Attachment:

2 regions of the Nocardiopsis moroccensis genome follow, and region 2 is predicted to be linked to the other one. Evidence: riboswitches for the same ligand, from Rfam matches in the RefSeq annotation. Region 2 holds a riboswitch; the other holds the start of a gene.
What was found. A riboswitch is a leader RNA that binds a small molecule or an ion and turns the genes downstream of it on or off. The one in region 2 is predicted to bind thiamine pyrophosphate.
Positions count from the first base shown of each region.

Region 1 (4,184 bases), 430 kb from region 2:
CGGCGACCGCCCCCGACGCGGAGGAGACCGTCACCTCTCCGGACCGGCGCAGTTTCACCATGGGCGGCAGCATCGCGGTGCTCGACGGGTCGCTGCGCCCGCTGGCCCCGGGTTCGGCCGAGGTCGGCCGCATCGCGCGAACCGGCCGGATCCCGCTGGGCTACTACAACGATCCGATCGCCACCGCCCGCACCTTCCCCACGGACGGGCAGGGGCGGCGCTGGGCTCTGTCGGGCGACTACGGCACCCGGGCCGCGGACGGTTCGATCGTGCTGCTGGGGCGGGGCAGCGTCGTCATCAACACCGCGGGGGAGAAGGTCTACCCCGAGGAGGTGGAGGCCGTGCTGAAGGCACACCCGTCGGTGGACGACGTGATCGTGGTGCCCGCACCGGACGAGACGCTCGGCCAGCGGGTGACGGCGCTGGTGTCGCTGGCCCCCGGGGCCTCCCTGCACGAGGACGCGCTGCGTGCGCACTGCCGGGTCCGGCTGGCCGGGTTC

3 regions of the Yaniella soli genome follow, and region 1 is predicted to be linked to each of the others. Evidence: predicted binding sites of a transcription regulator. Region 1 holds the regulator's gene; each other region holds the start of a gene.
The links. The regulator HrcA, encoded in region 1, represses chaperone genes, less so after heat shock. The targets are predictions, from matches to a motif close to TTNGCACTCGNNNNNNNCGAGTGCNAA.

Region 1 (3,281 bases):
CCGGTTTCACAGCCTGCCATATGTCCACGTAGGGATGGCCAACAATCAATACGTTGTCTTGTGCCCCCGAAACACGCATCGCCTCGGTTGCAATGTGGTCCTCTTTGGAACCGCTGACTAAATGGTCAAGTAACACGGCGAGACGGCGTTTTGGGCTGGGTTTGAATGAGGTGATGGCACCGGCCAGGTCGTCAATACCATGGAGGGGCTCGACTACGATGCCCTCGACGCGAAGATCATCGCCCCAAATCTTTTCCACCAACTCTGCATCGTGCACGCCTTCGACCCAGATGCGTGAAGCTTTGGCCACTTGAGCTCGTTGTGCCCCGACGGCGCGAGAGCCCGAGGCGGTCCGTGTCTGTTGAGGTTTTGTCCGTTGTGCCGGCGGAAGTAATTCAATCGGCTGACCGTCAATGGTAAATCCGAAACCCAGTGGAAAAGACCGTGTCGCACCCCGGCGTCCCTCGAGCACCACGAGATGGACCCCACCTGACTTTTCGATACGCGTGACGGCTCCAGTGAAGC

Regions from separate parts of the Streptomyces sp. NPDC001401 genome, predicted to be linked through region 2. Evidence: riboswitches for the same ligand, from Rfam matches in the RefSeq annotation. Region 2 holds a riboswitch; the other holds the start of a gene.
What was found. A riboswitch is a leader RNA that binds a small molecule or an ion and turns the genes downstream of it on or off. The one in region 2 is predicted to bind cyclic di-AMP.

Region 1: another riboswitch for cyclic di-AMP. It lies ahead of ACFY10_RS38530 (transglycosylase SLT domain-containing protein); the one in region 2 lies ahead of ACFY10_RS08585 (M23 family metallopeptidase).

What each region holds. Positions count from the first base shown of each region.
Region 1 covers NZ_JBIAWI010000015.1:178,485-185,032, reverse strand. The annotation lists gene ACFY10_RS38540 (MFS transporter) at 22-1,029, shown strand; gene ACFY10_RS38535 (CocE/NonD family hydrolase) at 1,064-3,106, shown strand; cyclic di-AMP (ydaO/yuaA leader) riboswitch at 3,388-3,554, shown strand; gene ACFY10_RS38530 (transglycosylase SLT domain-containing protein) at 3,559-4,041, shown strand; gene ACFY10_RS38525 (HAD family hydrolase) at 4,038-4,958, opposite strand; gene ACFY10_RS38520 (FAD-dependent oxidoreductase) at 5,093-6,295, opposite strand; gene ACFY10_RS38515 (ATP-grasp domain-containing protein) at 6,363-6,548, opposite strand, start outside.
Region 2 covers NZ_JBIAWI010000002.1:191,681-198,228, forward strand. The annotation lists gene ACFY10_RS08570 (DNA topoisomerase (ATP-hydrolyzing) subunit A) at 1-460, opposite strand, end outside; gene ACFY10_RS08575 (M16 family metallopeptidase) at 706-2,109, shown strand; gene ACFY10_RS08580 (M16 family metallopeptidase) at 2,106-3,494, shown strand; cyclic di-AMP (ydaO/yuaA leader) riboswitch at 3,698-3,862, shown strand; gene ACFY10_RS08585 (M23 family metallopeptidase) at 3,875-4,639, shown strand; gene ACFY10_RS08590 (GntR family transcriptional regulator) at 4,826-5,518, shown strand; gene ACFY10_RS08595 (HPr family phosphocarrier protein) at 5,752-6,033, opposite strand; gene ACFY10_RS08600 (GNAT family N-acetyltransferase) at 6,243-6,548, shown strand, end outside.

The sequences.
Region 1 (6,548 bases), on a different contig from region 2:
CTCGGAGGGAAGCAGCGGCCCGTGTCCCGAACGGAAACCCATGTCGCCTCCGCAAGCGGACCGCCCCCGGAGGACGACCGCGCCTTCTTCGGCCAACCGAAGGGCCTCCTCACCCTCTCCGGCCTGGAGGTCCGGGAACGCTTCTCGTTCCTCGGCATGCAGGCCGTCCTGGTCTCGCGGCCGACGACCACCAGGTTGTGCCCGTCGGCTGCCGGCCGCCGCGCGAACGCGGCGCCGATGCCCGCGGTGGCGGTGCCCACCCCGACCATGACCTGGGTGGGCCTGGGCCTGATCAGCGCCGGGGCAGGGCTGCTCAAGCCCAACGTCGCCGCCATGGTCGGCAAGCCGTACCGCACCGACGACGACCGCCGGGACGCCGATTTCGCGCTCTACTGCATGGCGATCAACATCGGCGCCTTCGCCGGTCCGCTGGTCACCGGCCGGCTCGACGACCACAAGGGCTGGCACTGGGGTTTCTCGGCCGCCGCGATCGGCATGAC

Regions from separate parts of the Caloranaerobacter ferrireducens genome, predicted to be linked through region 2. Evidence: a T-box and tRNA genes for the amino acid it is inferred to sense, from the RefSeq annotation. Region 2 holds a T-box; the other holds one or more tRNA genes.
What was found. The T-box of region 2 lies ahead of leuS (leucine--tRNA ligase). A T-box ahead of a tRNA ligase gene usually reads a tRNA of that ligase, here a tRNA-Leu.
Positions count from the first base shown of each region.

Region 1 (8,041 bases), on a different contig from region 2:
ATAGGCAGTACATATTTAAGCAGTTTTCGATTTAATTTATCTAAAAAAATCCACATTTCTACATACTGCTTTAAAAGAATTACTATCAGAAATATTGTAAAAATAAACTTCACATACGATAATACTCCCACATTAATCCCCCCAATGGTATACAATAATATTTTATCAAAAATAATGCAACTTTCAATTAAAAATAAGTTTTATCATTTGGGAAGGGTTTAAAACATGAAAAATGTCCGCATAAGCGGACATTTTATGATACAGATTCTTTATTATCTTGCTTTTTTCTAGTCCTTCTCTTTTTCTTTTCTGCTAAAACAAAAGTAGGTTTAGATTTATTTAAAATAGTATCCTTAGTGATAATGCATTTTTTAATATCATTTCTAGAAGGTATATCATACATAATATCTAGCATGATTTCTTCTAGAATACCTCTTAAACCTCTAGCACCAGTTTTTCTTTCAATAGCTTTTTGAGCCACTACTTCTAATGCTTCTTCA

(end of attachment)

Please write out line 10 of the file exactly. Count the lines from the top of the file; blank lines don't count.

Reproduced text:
Regions from separate parts of the Streptomyces sp. NPDC001401 genome, predicted to be linked through region 2. Evidence: riboswitches for the same ligand, from Rfam matches in the RefSeq annotation. Region 2 holds a riboswitch; the other holds the start of a gene.